Efficiency Vermont's engineers field-tested 15 of the higher-tech snow-gun models in the winter of 2012 to 2013. That experience enabled the Burlington-based energy experts to devise a formula whereby they provided the biggest rebates for purchase of the most efficient guns. The per-unit size of the rebates ranged from $500 to $4,000.
The money for the program came from a surcharge that's slapped onto every electricity bill in the state. Ratepayers thus supply the $45 million annual budget of Efficiency Vermont, which sponsors a number of conservation initiatives in addition to the snow-gun subsidy.
The energy savings associated with the new equipment result mainly from a radically reduced reliance on air compression as part of the snowmaking process. Controlling energy costs is the No. 1 challenge facing Vermont ski areas, Riehle notes. And, according to Efficiency Vermont, air compression accounts for 53 percent of the electricity consumed at a typical resort. Lighting buildings, by contrast, represents only 7 percent of a ski area's electricity use.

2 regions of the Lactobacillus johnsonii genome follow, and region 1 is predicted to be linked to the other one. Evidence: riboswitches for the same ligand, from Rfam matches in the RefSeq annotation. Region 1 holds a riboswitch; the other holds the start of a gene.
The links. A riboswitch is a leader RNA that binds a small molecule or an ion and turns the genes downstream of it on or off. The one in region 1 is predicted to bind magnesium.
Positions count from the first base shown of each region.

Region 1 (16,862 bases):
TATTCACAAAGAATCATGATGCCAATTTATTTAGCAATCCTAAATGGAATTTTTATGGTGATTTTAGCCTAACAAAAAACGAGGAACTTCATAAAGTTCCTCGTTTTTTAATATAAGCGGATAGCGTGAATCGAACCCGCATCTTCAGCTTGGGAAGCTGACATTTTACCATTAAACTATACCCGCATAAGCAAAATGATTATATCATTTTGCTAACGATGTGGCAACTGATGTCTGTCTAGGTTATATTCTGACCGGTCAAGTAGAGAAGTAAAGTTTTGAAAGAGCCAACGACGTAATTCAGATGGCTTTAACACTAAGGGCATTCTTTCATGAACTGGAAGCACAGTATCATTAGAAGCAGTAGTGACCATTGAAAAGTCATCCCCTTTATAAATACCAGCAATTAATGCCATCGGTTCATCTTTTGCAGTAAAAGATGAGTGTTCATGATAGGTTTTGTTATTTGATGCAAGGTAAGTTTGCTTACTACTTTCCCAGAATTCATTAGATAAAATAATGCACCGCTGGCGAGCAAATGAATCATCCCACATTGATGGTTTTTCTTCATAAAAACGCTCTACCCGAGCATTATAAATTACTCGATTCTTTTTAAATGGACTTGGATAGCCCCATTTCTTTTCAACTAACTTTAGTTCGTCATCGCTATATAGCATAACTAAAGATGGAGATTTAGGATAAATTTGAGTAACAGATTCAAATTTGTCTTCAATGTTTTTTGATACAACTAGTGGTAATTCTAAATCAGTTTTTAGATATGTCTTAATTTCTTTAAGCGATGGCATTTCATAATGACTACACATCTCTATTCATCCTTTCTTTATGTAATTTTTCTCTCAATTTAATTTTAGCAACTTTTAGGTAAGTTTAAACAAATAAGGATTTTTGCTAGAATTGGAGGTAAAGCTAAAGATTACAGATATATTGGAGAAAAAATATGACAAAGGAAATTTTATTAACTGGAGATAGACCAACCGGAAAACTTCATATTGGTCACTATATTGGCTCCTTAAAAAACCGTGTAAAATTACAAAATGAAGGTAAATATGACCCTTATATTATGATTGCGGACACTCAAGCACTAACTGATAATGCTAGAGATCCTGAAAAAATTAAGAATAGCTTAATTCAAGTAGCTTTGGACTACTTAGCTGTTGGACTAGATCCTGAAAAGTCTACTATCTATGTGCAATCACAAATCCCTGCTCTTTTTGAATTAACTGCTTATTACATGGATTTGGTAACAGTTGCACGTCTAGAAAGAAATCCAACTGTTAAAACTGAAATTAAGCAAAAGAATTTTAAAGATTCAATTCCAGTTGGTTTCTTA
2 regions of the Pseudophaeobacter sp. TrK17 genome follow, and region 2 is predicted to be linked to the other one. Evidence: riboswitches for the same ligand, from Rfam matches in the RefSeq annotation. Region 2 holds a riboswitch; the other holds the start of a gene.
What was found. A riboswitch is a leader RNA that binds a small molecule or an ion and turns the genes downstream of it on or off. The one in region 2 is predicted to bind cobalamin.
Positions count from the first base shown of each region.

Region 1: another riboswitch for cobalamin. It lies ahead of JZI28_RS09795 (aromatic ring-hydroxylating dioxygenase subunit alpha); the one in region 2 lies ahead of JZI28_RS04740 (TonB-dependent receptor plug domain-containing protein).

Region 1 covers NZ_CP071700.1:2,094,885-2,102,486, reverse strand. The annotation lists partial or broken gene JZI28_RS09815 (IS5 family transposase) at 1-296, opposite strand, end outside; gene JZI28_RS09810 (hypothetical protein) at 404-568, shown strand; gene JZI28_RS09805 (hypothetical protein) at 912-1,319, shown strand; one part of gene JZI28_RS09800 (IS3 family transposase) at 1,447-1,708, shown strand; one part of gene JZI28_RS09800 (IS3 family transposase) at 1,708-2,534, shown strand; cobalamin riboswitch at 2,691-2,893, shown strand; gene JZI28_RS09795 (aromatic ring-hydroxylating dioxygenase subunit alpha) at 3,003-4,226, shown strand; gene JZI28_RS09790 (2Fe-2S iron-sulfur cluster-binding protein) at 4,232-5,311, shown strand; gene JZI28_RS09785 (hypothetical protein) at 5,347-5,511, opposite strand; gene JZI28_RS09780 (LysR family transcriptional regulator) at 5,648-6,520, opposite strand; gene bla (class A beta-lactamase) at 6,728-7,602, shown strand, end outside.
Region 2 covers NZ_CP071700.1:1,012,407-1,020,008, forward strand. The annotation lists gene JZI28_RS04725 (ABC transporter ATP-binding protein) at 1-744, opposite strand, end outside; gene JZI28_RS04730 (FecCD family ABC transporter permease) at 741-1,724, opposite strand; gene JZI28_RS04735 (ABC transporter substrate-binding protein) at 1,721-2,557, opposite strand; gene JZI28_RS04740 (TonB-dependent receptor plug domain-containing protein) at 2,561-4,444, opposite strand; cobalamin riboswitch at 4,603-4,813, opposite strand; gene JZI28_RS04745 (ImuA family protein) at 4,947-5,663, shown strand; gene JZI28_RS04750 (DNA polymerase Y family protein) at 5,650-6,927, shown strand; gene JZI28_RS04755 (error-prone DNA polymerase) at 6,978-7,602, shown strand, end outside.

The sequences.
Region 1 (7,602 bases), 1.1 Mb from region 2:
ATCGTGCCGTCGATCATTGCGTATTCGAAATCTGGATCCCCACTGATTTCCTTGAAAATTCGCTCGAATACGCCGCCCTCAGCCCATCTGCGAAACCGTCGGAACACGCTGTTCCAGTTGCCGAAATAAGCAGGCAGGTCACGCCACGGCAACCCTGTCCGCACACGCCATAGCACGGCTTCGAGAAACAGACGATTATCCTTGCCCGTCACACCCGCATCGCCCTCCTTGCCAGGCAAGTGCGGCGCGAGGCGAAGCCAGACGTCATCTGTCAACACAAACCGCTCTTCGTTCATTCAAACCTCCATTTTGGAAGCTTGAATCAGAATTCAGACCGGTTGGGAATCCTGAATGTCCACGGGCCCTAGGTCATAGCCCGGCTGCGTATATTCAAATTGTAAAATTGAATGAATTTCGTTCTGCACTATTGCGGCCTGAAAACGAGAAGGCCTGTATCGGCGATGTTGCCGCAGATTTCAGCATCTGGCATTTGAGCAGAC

Sugarbush Resort's energy bills amount to about $2 million per year, says spokesman John Bleh. To reduce — or at least stabilize — that outlay, Sugarbush installed 351 higher-tech guns last season at a cost of $1.8 million. That completed a five-year, $5 million snowmaking upgrade at the Warren resort. It's a smart investment, Bleh suggests, because "the new guns can create a lot more snow and do it earlier in the season."
Indeed, with the right weather conditions, high-efficiency equipment can produce 10 times as much snow as the old models, says Stowe Mountain Resort spokesman Jeff Wise. For example, a new gun can pile up 60 inches of snow and expend far less energy than an old gun making six inches under the same conditions.
For Stowe, that math presented an irresistible opportunity. The resort has spent $9.8 million over the past three years to acquire 780 high-tech guns and to lay down nearly 20 miles of new pipeline to bring water to the equipment.
To close the virtuous cycle that Efficiency Vermont set in motion, many of the old snow guns have been turned into scrap metal, and the proceeds from their sale donated to a learn-to-ski-and-ride program sponsored by Riehle's association.
So what's not to like about a rebate program that racks up wins for both Alpine enthusiasts and the environment?